By EDWARD HUSAR
Herald-Whig Staff Writer
One levee in Brown County, Ill., and two in Southeast Iowa were the only local levees listed as "unacceptable" in recent U.S. Army Corps of Engineers inspections.
Several area levees lining the Mississippi or Illinois rivers were listed as "minimally acceptable," while many others had no inspection results listed.
All of the local levees were included in a national database of 2,487 structures being scrutinized by the Corps of Engineers as part of the first-ever inventory of flood control systems overseen by the federal government.
A review of the national database by the Associated Press found that levees deemed "unacceptable" span the breadth of America. Many of those levees are "at risk of failing and endangering people and property in 37 states," the AP said in a story appearing in newspapers across the country.
Locally, no area levees pose a significant danger to people, even though many have failed during massive flood events -- particularly in 1993.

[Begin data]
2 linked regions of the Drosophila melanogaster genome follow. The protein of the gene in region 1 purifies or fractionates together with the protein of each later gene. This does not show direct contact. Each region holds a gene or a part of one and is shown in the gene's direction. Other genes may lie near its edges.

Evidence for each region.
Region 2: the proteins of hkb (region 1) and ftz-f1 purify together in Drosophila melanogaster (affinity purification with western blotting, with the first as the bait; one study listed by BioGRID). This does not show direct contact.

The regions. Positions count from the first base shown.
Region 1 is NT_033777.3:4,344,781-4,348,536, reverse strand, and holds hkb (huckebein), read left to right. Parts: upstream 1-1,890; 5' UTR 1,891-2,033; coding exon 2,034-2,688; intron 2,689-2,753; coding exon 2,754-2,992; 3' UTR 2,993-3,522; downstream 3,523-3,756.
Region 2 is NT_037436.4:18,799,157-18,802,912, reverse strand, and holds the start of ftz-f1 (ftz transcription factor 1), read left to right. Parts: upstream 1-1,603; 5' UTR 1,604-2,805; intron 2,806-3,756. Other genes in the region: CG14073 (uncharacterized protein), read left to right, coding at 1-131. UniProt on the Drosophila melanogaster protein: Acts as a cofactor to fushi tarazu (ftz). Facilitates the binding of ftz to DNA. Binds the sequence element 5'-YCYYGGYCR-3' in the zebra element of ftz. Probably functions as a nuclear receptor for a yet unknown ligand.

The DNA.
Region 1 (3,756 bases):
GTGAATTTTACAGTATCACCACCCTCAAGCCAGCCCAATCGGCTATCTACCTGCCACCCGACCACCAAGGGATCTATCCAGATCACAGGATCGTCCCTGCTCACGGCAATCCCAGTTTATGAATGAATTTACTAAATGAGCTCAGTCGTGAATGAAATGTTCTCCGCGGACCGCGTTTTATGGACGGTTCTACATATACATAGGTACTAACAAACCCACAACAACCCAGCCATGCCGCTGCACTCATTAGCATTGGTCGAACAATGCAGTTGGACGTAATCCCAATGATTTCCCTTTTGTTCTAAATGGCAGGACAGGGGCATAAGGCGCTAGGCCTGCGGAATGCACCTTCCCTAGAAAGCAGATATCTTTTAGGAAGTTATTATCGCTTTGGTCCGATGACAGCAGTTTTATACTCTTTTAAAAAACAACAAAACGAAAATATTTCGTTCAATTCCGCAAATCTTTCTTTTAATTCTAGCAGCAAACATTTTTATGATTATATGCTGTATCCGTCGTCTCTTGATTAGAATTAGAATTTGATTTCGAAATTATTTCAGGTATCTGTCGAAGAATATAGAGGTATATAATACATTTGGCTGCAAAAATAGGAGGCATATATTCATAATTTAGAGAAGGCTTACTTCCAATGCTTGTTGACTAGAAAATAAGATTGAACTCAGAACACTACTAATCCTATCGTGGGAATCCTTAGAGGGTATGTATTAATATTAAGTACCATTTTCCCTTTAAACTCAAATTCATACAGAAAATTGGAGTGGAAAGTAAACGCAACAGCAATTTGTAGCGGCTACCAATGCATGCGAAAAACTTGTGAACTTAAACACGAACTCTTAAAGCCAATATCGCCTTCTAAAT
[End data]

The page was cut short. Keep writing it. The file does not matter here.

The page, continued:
"For the most part, I'm not aware of any type of situation" in which a local levee is posing any danger to the public, said Mike Klingner, president of Klingner & Associates of Quincy, an engineering and architectural firm that does work for numerous levee and drainage districts.
Klingner also is vice chairman of the Upper Mississippi, Illinois and Missouri Rivers Association, which represents the interests of many levee and drainage districts in this region.
Klingner said the inspections being undertaken by the Corps of Engineers are required under the National Levee Safety Act, which was adopted by Congress in the wake of the 2007 Hurricane Katrina disaster that hammered New Orleans and many other communities in Southern states.